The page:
One of the prominent ways to think about culture is as a system of symbols or beliefs. For example, Clifford Geertz wrote in 1973: Believing, with Max Weber, that man is an animal suspended in
Of late I’ve been saying that the constraints that come with applied work are useful for doing good theoretical and empirical work. Just as experimental models bring demands to the research process that can clarify
Oxford Bibliographies has just published my entry Biocultural Anthropology into their excellent series on Anthropology. The bibliographies are expert guides to the literature, with introductions to each section of the bibliography as well as short
“Neuroanthropology and Its Applications,” the summer issue of the journal Annals of Anthropological Practice, is now out. The full issue includes ten articles – a comprehensive introduction, and then nine articles split into three sections.
On Franz Boas Franz Boas was the founder of anthropology in the United States. A German immigrant, he came to the Americas as a scientist interested in psychophysics, or sensory perception in relation to the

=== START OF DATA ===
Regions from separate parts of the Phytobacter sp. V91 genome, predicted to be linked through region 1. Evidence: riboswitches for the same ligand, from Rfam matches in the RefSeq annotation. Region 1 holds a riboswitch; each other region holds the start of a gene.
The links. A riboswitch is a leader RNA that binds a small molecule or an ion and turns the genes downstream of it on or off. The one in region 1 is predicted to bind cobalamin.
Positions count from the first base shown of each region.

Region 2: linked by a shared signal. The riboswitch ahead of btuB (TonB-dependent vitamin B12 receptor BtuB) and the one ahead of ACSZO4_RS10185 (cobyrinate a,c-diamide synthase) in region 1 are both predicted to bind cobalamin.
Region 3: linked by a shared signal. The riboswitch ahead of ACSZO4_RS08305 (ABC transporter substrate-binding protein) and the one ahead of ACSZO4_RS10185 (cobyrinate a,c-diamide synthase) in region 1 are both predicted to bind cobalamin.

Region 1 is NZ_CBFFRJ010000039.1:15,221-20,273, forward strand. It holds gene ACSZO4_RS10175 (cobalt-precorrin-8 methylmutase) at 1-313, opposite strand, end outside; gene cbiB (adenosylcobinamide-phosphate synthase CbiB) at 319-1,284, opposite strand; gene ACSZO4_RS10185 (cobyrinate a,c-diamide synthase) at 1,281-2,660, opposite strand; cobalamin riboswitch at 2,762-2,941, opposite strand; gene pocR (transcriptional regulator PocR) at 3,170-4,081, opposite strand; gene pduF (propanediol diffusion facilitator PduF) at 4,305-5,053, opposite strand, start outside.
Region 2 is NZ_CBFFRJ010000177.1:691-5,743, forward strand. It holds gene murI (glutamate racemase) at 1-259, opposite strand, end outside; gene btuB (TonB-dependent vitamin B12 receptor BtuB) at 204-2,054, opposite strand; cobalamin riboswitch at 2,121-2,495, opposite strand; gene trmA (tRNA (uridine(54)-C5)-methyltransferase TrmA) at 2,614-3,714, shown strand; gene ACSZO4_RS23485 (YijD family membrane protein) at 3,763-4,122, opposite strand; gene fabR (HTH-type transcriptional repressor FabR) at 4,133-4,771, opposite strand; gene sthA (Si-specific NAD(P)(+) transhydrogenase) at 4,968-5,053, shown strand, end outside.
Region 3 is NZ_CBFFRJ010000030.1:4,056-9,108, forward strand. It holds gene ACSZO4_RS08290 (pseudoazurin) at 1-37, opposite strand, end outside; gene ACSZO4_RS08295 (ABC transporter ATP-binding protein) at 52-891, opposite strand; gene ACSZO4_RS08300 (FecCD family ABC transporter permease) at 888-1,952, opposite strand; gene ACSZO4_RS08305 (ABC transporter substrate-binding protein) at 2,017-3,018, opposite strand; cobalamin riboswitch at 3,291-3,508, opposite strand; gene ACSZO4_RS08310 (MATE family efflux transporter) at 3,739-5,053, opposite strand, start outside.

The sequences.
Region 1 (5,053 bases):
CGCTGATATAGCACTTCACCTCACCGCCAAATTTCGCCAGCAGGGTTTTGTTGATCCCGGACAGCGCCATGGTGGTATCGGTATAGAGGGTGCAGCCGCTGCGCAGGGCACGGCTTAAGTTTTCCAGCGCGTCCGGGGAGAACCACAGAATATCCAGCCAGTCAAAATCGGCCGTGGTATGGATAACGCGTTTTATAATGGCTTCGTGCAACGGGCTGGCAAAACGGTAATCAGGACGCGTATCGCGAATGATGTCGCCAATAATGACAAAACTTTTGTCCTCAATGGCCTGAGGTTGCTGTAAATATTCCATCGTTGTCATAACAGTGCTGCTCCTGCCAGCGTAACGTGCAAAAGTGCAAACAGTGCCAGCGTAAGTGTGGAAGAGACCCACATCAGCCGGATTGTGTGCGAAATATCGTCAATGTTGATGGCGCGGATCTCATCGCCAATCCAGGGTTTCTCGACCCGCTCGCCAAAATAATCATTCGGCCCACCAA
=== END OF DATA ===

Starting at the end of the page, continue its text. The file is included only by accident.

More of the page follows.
Kate Clancy over at Scientific American has initiated a great conversation about biocultural anthropology, the integration of biological and cultural approaches within the field, as well as how to do interdisciplinary work more generally. Her
The March 2012 issue of the journal Anthropological Theory is dedicated to Neuroanthropology. There are articles by Juan Dominguez, Robert Turner, Charles Whitehead, and Stephen Reyna, with commentary by Andreas Roepstorff and Chris Frith. You
Here’s a selection of recent neuroanthropology articles available online in pdf format. They are a strong set of papers that explore a variety of topics, including the direction of anthropological research on cognitive functions, cultural
Francis Fukuyama, the esteemed political scientist best known for his work The End of History, has a new book coming out in April, The Origins of Political Order: From Prehuman Times to the French Revolution.
The question of ‘human nature’ is a fraught one for many anthropologists, especially those of us who pay special attention to human variation, Darwinian theory, and dynamic approaches to diversity in developmental questions. The very